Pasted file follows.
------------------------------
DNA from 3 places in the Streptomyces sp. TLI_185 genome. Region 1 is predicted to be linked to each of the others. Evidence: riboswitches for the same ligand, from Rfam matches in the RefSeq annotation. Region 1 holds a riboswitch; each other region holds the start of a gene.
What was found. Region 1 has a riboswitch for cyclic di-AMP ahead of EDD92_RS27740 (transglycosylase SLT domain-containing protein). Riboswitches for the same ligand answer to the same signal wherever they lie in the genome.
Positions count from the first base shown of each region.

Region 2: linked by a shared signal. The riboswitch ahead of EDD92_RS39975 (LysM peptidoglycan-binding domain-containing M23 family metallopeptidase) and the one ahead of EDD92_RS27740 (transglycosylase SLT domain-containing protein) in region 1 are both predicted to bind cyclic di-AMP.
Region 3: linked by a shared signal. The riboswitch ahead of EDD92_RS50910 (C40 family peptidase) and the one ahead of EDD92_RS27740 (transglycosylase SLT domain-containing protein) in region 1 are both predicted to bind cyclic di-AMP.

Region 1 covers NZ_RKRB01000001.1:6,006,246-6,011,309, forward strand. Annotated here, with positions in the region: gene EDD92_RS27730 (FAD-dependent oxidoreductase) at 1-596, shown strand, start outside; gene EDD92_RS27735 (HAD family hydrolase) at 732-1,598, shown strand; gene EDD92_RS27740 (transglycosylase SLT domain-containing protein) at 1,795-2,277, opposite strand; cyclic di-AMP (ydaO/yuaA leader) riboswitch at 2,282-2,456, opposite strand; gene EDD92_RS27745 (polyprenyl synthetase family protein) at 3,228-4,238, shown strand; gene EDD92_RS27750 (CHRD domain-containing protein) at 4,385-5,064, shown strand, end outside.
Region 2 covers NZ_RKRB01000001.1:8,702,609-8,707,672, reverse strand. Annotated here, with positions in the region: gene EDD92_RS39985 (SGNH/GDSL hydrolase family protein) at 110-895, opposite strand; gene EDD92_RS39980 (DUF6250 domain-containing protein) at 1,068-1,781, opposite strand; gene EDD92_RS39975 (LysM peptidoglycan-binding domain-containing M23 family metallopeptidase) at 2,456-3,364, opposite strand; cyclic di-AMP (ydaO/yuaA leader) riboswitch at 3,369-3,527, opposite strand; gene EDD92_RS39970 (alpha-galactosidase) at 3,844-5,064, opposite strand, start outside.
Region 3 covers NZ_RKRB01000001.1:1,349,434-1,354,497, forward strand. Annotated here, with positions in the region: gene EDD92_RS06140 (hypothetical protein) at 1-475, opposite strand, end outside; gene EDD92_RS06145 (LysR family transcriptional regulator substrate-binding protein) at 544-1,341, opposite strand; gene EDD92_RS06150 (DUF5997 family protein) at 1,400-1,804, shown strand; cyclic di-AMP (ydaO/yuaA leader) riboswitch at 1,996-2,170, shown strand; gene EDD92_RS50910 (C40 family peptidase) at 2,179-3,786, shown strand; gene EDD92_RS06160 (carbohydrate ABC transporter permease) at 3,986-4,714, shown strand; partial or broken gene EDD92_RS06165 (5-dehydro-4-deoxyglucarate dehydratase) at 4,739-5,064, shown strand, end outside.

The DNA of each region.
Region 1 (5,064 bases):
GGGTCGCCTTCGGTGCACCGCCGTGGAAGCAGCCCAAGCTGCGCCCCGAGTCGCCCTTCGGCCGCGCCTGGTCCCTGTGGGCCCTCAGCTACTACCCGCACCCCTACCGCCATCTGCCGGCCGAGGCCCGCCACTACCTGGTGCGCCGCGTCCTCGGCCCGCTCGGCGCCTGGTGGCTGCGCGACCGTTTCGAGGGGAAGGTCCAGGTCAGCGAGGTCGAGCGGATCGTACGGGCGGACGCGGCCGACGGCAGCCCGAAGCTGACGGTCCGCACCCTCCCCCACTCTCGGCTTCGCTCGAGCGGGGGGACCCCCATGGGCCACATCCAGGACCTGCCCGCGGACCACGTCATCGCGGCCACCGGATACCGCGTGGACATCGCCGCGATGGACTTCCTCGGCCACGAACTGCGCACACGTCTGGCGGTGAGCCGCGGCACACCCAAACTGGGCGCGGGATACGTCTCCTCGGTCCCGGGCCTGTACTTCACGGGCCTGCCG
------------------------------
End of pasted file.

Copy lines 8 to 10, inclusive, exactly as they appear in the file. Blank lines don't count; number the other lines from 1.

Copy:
Region 3 covers NZ_RKRB01000001.1:1,349,434-1,354,497, forward strand. Annotated here, with positions in the region: gene EDD92_RS06140 (hypothetical protein) at 1-475, opposite strand, end outside; gene EDD92_RS06145 (LysR family transcriptional regulator substrate-binding protein) at 544-1,341, opposite strand; gene EDD92_RS06150 (DUF5997 family protein) at 1,400-1,804, shown strand; cyclic di-AMP (ydaO/yuaA leader) riboswitch at 1,996-2,170, shown strand; gene EDD92_RS50910 (C40 family peptidase) at 2,179-3,786, shown strand; gene EDD92_RS06160 (carbohydrate ABC transporter permease) at 3,986-4,714, shown strand; partial or broken gene EDD92_RS06165 (5-dehydro-4-deoxyglucarate dehydratase) at 4,739-5,064, shown strand, end outside.

The DNA of each region.
Region 1 (5,064 bases):